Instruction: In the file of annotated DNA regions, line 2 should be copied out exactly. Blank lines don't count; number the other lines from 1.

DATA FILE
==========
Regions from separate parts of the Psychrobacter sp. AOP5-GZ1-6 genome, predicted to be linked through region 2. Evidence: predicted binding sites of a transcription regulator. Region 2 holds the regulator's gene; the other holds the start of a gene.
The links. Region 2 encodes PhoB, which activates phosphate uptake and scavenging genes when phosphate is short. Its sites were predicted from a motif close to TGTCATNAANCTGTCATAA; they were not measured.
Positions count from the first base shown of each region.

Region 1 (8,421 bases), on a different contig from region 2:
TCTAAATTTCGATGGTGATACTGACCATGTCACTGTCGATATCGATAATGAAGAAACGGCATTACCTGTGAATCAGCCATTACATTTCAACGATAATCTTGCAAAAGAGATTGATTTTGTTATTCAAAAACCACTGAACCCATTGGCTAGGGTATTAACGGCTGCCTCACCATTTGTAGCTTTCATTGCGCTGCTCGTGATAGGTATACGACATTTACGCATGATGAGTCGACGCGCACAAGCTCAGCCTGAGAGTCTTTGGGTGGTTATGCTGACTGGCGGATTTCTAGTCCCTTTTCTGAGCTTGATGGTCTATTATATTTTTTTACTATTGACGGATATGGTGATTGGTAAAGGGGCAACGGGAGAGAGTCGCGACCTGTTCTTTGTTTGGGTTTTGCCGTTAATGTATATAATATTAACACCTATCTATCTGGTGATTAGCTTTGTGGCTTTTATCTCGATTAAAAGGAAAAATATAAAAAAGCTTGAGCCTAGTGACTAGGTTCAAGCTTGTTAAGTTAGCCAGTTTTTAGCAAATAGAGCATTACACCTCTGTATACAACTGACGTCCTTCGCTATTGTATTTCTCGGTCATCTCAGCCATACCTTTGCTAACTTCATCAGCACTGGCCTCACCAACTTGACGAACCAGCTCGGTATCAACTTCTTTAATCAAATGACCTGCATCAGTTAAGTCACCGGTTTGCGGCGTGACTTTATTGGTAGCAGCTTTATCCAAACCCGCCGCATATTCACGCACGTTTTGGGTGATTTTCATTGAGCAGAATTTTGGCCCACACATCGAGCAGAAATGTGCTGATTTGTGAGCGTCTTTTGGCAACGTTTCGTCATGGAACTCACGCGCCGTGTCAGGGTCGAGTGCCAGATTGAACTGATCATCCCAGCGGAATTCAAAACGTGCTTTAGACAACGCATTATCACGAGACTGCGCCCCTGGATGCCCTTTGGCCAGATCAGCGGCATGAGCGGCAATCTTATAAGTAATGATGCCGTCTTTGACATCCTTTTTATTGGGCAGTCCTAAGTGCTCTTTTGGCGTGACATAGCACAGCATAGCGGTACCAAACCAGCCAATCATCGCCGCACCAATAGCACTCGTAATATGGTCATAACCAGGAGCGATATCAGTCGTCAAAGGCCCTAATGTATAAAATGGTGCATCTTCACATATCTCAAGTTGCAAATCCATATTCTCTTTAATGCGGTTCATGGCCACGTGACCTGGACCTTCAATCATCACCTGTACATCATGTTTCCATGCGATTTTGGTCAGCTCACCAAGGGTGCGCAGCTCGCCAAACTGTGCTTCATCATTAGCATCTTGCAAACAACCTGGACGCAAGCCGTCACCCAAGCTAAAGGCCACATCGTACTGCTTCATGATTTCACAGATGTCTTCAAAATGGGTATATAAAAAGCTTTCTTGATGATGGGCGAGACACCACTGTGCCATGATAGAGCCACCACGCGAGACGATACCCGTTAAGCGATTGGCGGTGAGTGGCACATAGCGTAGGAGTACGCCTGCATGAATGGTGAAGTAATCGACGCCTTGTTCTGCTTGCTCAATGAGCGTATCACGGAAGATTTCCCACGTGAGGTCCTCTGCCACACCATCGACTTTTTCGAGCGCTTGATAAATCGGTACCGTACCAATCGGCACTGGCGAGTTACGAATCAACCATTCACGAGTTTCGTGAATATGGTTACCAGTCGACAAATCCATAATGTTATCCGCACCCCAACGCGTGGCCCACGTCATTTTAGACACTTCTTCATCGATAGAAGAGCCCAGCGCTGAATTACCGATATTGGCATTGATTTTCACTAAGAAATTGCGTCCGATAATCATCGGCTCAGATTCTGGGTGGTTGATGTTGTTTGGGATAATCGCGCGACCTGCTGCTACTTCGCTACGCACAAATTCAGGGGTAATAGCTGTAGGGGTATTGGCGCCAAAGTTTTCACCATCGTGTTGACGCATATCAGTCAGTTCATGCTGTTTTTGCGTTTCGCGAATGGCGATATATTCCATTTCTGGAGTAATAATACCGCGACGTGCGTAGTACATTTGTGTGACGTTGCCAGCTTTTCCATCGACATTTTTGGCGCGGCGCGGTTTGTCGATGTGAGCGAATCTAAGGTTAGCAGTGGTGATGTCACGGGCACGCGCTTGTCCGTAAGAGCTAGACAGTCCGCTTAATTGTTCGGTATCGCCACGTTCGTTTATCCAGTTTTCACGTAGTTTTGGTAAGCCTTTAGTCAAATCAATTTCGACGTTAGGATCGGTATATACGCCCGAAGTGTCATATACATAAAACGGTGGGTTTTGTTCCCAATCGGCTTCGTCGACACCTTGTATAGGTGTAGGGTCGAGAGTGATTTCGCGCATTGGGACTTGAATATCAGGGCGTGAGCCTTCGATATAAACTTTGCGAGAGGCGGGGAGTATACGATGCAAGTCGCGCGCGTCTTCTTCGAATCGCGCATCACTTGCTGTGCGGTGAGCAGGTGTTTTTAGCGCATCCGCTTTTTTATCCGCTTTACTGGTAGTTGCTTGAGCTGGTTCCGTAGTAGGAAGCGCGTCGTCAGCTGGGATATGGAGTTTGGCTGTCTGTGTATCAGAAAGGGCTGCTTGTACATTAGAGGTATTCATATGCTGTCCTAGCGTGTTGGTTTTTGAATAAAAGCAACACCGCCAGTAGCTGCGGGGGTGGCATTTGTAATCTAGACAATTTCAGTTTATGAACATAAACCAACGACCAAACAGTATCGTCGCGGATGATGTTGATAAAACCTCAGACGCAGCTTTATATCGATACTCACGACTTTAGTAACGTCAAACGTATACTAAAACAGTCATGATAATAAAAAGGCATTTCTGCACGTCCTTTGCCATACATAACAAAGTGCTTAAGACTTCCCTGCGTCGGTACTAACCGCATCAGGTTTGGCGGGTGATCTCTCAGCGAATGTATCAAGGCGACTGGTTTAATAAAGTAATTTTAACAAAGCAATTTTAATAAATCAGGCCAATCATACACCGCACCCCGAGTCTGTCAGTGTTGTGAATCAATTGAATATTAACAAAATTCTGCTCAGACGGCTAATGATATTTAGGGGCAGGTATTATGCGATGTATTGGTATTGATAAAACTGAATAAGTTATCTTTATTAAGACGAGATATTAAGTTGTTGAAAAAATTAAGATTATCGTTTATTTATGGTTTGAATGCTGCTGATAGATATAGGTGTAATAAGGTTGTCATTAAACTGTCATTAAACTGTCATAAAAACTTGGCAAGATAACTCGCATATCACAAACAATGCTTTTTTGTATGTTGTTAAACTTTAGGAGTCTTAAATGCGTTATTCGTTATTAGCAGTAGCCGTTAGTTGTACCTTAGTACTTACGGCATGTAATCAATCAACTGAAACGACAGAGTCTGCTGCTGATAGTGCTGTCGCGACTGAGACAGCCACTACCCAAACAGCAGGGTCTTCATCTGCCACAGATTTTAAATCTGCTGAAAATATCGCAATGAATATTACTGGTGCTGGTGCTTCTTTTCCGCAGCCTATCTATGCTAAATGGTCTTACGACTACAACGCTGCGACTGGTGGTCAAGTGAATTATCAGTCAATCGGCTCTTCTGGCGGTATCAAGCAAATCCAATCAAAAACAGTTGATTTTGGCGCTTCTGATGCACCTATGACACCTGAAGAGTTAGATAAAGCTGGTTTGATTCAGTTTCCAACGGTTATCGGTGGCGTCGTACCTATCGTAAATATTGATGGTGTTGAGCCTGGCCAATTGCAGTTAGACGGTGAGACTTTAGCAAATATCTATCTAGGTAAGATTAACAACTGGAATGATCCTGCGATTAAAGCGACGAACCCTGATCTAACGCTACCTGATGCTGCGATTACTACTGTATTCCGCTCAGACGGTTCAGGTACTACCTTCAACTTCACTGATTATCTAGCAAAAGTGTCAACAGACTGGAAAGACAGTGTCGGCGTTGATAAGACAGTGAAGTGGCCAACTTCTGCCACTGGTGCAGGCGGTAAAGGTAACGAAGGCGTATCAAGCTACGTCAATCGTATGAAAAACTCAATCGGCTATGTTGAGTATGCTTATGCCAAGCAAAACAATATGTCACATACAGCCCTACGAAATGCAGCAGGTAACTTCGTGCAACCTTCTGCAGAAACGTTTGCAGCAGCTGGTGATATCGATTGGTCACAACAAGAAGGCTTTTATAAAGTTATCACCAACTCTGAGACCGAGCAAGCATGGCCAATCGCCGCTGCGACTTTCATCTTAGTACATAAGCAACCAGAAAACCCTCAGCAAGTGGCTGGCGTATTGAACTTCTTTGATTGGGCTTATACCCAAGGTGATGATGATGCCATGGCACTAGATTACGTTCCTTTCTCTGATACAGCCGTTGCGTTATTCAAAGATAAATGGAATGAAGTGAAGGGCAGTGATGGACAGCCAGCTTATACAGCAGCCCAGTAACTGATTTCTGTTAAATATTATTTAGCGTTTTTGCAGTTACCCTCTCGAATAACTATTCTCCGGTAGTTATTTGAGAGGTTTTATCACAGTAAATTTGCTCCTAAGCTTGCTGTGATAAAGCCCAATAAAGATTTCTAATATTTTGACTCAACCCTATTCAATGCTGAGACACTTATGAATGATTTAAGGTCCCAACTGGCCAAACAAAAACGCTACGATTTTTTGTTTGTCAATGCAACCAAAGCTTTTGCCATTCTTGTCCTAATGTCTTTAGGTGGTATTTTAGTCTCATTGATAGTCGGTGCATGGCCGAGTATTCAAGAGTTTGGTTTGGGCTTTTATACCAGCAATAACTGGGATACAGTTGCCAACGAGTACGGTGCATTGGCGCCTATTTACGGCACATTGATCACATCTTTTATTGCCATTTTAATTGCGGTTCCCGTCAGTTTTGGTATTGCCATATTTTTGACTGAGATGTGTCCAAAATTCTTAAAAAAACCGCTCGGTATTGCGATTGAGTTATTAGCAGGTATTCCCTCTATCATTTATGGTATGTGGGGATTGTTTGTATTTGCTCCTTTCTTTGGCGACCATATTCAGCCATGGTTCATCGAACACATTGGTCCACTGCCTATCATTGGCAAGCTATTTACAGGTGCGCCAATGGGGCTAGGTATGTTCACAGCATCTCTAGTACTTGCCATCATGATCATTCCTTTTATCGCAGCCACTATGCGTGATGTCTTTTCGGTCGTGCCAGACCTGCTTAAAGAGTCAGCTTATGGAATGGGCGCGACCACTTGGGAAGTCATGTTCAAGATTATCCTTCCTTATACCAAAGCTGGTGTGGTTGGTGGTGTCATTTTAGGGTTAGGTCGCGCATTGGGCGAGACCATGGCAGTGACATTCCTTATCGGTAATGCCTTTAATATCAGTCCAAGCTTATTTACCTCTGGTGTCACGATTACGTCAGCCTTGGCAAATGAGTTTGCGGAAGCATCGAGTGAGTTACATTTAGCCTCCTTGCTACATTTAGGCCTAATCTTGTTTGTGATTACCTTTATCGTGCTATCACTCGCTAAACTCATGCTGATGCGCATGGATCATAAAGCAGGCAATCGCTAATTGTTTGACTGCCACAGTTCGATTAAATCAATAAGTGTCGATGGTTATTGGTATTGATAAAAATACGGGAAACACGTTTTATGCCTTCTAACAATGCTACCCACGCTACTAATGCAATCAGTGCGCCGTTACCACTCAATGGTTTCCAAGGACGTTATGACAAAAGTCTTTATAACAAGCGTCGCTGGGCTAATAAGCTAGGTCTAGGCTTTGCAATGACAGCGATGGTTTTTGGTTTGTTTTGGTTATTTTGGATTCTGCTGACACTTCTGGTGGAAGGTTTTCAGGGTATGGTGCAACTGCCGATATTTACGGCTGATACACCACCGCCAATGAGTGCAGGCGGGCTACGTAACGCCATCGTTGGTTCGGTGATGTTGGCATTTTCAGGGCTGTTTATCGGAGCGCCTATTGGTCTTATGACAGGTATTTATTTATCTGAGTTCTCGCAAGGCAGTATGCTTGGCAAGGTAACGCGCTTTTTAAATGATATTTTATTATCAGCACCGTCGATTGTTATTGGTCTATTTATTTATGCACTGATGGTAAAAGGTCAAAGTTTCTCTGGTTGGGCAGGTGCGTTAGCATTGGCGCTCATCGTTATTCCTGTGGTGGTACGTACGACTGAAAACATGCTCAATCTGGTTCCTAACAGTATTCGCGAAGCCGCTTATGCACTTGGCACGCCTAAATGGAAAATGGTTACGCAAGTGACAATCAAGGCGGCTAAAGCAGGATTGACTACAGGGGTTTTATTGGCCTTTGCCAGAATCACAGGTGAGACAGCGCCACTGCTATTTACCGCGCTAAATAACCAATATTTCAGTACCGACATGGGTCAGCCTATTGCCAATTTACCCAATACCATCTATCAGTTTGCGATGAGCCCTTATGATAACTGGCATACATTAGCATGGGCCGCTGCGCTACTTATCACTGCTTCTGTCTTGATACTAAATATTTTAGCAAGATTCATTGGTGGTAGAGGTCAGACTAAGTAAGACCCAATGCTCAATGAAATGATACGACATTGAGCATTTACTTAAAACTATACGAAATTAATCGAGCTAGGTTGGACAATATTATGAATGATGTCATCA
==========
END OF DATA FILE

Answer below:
The links. Region 2 encodes PhoB, which activates phosphate uptake and scavenging genes when phosphate is short. Its sites were predicted from a motif close to TGTCATNAANCTGTCATAA; they were not measured.